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Year : 2014  |  Volume : 55  |  Issue : 6  |  Page : 452-455

Motorcycle-related injuries at a university teaching hospital in north central Nigeria

1 Department of Surgery, Benue State University, Markurdi, Benue, Nigeria
2 Depatment of Clinical Services, 45 Nigerian Air Force Hospital, Makurdi, Benue, Nigeria
3 Department of Surgery, University of Nigeria Teaching Hospital, Ituku-Ozalla, Enugu, Nigeria
4 Department of Surgery, Delta State University, Abraka, Delta, Nigeria

Correspondence Address:
Itodo C Elachi
Department of Surgery, Benue State University, Makurdi
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Source of Support: None, Conflict of Interest: None

DOI: 10.4103/0300-1652.144693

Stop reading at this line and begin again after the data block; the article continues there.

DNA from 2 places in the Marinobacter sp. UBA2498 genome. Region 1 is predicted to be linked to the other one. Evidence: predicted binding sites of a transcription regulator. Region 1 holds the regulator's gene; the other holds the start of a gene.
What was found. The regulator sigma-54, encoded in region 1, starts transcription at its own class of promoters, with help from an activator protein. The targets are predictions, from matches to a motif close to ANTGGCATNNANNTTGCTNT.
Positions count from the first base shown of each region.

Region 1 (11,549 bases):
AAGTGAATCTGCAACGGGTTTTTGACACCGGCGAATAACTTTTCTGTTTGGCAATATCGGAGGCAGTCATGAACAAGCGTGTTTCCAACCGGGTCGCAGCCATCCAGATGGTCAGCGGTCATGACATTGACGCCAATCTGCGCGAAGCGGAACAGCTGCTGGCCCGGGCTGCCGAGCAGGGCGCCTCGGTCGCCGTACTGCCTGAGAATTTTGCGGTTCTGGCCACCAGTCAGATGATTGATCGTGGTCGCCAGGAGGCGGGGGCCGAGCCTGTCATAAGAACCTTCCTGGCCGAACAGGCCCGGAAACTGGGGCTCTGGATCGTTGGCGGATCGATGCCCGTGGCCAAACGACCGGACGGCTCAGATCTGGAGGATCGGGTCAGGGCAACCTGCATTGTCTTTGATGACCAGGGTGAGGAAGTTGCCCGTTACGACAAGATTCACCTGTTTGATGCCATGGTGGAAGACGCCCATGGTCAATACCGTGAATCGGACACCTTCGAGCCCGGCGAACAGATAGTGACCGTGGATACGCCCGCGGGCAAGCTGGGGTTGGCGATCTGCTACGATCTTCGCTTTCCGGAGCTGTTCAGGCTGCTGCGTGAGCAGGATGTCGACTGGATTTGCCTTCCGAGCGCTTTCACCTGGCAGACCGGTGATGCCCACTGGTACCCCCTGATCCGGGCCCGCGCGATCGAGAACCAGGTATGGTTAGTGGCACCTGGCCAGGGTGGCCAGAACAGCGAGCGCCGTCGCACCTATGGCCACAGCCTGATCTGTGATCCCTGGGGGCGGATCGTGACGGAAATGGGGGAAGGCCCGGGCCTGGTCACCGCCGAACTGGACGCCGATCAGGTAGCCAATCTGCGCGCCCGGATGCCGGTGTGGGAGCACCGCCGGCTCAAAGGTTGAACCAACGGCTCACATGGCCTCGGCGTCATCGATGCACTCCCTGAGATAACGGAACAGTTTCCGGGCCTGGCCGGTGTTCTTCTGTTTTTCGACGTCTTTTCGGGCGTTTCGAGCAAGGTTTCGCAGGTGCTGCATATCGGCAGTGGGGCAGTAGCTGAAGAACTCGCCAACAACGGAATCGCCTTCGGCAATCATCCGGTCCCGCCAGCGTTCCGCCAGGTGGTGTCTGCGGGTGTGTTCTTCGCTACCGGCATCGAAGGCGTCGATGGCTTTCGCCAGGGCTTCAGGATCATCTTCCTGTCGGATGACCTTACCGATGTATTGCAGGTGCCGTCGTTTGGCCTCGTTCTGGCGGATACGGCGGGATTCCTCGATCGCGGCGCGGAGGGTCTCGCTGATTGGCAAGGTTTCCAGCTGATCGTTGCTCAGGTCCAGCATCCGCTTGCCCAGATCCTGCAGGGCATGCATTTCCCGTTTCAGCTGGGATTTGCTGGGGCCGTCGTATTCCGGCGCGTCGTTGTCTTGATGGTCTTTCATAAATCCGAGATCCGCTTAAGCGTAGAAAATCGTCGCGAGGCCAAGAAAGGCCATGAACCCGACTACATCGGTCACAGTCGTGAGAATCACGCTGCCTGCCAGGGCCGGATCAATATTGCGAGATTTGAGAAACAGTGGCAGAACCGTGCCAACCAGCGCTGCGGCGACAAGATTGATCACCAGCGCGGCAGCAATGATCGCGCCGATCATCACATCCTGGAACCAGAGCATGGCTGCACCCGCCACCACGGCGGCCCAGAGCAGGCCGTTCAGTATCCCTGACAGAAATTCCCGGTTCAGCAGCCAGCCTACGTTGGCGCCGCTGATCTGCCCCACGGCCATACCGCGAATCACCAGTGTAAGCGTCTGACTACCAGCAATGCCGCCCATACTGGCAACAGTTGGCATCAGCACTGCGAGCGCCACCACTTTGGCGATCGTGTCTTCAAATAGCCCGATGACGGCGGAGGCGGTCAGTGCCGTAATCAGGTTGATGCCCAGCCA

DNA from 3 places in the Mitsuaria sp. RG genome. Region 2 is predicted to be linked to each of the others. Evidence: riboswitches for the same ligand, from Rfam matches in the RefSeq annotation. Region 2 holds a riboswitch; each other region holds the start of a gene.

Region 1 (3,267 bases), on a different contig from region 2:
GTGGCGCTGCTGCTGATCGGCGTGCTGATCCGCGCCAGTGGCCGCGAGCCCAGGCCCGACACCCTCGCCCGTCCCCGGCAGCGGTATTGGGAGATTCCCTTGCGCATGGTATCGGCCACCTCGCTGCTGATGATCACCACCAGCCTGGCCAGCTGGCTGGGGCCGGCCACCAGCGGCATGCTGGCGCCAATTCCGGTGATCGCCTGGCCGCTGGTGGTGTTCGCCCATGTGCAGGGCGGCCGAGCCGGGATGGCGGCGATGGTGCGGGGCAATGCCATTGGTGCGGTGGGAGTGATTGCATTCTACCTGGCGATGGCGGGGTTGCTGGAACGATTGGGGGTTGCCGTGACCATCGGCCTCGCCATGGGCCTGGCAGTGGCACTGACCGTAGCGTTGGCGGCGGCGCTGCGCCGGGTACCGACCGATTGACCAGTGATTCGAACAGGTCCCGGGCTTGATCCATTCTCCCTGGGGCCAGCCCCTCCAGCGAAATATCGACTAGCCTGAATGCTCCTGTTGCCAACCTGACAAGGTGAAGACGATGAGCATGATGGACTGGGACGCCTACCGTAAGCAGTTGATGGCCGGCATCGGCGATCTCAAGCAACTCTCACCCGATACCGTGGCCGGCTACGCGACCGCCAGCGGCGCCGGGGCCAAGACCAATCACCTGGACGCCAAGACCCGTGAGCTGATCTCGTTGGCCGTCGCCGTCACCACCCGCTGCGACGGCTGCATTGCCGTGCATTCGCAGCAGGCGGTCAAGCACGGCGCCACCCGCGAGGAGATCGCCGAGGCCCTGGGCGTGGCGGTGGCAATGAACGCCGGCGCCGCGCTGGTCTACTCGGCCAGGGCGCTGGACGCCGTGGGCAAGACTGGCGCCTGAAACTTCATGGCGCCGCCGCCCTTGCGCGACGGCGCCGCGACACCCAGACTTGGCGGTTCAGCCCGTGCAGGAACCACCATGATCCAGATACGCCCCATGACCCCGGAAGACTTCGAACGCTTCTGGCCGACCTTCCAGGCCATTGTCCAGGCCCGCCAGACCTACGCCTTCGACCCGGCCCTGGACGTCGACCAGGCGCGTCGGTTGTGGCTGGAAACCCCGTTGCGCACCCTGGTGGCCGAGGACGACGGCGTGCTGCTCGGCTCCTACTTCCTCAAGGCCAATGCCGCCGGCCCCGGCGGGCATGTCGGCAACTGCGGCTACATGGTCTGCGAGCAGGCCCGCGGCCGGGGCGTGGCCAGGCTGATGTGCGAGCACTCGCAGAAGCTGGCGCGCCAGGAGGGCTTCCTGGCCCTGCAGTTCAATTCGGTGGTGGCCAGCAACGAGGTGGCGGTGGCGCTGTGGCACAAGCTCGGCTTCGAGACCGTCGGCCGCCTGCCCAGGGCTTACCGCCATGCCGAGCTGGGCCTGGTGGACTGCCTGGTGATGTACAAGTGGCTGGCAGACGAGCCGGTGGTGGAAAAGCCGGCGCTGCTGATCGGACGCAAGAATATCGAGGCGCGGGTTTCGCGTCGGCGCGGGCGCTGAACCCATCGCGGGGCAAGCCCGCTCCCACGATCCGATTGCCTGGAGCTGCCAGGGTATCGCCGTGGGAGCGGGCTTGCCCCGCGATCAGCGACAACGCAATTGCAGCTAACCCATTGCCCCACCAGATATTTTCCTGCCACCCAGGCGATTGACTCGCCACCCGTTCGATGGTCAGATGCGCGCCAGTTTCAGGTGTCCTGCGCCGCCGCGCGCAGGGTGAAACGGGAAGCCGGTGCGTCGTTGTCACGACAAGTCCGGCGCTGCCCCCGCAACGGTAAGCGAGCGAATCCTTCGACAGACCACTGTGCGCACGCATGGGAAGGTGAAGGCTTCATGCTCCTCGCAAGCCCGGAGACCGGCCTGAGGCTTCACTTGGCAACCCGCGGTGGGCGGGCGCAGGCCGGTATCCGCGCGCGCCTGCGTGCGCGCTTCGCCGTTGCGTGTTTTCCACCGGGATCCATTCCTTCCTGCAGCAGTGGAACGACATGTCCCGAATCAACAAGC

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Background: Motorcycle-related injuries lead to considerable morbidity and mortality. The aim of this study is to determine the pattern and outcome of motorcycle-related injuries at Benue State University Teaching Hospital, Makurdi, Nigeria. Patients and Methods: Case records of all patients who presented to the accident and emergency department with motorcycle-related injuries between July 2012 and June 2013 were analysed for age, gender, injury host status (i.e. rider, pillion or pedestrian), nature of collision (motorcycle versus other vehicles, motorcycle versus motorcycle, motorcycle versus pedestrian or lone riders), body region injured, injury severity score (ISS) at arrival, length of hospital stay (LOS) and mortality. Results: Seventy - nine patients with motorcycle-related injuries were included in the study. They consisted of 63 males (61.8%) and 16 females (15.7%). The age range was 5-65 years with a mean of 32.4 ± 14.0. Motorcycle versus vehicle collisions were the most common mechanism of injury (n = 46, 58.2%). Musculoskeletal injuries constituted the most common injuries sustained (n = 50, 47.6%) and the tibia was the most frequently fractured bone (n = 14, 35.9%). The majority of patients (57.0%) sustained mild/moderate injuries ( ISS ≤ 15). There was no statistically significant difference between the sexes for sustaining mild/moderate injuries or severe/profound injuries (P > 0.05). Mortality rate was 6.3% with head injuries being involved in all cases. Conclusion: Young males were mostly injured in motorcycle-related trauma. Musculoskeletal injuries were the most common injuries sustained and head injuries were involved in all the deaths. Enforcement of motorcycle crash bars and helmet usage is recommended.

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